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Samsung Electronics announced today that it has developed 32-gigabit DDR5 memory on the 12 nanometer process for the first time. This will allow memory modules to house up to 1TB, which should make the chips ideal for AI workloads.

Developments are moving quite fast at Samsung Electronics’ development team. In May, it first produced DDR5 memory that had 16-gigabit capacity for the first time. EVP Product & Technology Sang Joon Hwang said the company is responding to the needs of companies looking to deploy AI and big data. “We will continue to develop DRAM solutions through differentiated process and design technologies to break the boundaries of memory technology.”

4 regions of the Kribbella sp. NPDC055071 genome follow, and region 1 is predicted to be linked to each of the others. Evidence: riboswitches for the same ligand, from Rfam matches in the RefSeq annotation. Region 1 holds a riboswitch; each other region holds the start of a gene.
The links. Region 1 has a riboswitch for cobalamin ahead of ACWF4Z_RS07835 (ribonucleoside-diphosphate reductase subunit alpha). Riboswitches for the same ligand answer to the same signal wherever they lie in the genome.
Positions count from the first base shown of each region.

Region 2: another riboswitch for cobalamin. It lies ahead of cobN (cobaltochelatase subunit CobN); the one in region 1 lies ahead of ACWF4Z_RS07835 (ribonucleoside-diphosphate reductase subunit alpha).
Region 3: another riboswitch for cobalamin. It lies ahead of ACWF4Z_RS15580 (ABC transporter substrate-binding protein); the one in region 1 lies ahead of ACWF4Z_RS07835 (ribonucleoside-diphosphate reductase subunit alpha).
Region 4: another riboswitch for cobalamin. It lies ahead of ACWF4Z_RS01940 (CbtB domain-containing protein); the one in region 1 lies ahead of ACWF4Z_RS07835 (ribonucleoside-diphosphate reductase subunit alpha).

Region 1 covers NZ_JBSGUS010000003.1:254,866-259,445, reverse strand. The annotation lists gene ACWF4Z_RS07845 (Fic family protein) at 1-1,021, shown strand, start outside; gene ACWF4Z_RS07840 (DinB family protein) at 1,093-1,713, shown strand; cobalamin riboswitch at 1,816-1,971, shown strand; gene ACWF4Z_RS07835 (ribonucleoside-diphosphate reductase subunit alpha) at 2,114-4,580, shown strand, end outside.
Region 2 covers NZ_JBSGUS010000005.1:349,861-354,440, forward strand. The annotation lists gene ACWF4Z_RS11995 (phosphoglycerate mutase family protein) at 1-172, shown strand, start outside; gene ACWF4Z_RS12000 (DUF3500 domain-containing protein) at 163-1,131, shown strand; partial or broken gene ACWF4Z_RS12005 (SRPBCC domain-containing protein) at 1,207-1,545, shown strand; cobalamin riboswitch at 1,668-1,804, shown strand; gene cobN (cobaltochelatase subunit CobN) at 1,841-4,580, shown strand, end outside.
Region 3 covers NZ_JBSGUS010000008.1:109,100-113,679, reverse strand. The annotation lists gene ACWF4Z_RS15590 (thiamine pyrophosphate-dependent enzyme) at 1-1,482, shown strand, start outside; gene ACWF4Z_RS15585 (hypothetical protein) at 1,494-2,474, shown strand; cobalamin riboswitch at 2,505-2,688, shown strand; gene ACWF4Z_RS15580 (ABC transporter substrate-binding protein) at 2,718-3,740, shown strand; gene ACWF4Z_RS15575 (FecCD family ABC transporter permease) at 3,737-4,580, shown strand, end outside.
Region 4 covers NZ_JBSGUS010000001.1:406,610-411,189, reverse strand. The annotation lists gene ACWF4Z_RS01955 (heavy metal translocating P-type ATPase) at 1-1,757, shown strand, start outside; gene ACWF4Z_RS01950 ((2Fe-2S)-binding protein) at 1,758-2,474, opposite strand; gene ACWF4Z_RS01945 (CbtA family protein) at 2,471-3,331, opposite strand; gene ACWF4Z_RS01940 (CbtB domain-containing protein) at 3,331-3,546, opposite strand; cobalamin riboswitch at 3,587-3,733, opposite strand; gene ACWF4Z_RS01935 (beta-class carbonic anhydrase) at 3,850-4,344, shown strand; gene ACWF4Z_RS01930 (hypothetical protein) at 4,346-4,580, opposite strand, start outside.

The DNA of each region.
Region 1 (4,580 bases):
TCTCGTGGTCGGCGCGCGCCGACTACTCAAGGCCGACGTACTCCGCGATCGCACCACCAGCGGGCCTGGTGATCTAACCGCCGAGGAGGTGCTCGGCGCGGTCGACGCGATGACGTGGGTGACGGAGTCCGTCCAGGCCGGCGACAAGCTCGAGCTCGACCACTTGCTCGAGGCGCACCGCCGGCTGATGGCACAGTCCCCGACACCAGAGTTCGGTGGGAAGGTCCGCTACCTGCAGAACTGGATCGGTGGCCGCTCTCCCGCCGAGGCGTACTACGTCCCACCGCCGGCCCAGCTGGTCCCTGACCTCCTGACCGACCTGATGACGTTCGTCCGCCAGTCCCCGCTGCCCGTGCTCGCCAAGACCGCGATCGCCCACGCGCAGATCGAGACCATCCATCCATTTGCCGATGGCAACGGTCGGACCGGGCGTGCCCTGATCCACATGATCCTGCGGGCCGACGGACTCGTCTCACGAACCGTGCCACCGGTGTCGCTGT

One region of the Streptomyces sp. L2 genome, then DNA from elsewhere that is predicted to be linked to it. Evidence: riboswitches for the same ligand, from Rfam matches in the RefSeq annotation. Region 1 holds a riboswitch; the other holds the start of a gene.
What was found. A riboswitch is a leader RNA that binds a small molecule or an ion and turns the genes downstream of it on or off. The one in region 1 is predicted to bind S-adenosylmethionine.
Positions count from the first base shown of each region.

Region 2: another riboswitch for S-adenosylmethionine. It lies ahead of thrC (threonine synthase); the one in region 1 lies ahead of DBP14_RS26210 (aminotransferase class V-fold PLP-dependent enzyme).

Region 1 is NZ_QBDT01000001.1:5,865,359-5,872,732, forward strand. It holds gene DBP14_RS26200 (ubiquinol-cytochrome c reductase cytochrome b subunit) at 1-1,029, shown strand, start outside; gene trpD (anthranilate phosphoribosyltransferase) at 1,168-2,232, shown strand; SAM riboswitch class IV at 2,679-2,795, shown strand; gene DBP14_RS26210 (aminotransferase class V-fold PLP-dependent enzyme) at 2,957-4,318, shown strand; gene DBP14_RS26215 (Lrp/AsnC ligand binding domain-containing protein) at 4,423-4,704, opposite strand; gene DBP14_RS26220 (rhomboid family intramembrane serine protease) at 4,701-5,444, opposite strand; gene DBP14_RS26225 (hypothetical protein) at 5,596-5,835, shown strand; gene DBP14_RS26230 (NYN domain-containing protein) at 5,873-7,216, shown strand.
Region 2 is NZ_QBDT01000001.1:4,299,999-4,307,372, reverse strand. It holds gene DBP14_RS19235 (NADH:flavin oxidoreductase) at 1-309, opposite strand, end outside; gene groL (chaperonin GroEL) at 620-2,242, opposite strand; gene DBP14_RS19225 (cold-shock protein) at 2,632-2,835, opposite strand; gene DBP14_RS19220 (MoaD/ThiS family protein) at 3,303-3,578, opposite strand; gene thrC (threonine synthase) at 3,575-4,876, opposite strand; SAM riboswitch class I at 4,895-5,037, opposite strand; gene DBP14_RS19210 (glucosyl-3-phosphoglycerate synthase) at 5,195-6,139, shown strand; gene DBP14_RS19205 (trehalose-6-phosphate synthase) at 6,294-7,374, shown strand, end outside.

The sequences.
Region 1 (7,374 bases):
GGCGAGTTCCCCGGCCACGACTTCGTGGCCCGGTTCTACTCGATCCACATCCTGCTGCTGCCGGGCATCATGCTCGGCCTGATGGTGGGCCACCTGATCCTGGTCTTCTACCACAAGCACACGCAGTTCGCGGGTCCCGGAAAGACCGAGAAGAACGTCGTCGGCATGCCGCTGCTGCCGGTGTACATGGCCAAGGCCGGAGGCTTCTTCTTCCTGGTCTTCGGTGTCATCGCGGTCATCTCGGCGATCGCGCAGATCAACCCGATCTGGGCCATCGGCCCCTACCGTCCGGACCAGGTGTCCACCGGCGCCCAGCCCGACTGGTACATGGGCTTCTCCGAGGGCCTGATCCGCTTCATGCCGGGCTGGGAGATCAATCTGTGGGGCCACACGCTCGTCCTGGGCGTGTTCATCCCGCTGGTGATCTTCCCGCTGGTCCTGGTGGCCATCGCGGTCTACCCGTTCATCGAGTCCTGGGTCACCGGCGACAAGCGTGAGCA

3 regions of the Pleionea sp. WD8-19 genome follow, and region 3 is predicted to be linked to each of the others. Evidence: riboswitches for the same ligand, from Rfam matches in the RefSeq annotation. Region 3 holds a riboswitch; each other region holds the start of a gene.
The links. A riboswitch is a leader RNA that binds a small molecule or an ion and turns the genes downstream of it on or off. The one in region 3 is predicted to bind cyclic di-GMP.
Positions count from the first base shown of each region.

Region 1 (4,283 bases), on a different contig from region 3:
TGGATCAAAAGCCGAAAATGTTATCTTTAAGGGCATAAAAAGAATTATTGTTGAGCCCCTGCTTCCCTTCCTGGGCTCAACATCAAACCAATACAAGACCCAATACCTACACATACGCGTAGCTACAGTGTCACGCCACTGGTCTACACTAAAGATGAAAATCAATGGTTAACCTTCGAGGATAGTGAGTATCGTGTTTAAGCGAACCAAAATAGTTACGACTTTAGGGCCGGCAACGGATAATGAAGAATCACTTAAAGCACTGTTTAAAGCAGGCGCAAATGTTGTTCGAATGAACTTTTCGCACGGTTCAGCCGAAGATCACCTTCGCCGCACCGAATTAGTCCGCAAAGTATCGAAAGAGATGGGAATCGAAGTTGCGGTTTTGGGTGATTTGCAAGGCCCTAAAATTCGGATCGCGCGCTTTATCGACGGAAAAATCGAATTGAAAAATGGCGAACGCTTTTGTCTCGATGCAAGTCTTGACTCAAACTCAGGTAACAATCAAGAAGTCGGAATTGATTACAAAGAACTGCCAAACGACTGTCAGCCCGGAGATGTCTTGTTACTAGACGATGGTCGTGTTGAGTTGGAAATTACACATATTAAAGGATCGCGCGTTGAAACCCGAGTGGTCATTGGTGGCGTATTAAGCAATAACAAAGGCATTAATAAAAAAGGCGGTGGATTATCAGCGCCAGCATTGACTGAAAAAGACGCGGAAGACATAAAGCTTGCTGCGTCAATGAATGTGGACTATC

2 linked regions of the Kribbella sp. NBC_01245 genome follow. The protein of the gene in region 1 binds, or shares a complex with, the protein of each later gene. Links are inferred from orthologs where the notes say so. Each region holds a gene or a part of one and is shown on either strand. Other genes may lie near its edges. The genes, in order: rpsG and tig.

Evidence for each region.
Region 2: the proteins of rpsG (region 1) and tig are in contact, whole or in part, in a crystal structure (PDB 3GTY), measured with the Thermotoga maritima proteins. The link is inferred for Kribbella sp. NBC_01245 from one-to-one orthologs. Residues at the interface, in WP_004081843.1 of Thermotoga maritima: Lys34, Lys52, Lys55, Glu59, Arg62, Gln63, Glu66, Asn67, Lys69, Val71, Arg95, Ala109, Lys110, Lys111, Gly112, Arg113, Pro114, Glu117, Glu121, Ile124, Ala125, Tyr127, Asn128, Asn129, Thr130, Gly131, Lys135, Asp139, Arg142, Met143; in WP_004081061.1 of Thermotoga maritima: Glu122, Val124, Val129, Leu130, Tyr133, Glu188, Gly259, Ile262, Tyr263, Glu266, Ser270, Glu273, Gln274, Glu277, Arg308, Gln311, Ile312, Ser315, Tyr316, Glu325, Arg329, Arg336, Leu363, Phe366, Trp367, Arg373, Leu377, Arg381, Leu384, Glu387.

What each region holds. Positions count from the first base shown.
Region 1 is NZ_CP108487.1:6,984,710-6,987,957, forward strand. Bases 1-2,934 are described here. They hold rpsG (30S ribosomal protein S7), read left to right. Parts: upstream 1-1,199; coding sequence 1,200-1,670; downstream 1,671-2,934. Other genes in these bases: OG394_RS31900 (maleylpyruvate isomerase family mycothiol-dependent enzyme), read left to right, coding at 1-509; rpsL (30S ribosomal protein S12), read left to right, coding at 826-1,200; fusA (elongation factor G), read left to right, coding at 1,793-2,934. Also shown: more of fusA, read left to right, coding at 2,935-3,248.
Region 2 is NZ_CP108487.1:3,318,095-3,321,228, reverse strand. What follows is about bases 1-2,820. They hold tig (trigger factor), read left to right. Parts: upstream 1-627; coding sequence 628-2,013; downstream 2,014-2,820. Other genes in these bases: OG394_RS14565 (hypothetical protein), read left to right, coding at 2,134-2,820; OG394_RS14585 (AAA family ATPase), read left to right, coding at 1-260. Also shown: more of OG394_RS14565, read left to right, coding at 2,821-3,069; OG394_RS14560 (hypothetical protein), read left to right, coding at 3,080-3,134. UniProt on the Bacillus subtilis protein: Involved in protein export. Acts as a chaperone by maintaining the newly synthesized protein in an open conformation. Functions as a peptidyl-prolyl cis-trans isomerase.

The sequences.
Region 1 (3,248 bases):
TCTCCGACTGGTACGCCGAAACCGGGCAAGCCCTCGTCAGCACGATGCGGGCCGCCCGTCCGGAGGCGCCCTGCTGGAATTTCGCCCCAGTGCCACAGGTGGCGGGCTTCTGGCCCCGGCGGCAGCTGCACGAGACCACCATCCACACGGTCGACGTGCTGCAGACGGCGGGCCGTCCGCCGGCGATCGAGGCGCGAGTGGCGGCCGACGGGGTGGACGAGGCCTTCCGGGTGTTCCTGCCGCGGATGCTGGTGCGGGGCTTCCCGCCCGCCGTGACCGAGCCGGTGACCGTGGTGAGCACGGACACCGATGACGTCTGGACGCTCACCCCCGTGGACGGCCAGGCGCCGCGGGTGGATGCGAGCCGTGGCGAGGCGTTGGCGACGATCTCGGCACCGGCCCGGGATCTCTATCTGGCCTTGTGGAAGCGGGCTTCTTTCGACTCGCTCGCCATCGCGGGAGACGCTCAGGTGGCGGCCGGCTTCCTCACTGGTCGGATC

Memory chips are of course an essential component for data center PCs for every purpose, but AI workloads in particular put pressure on both capacity and bandwidth. DDR5 is already a big improvement over DDR4 in that regard: 4.8 Gigatransfers per second versus up to 3.2 with DDR4, a 50 percent improvement.

500,000 times more capacity

Samsung cites the first DRAM chips it had produced in 1983 with a 64-kilobit capacity. So in fourty years, 500,000 more capacity has been developed by the Korean tech giant.

A single 128GB memory module was already possible, although that required the costly and inefficient TSV (Through Silicon Via) process. Now it plans to use the 32Gb solution for that purpose from now on.

Also read: Samsung unveils SSDs to drive AI development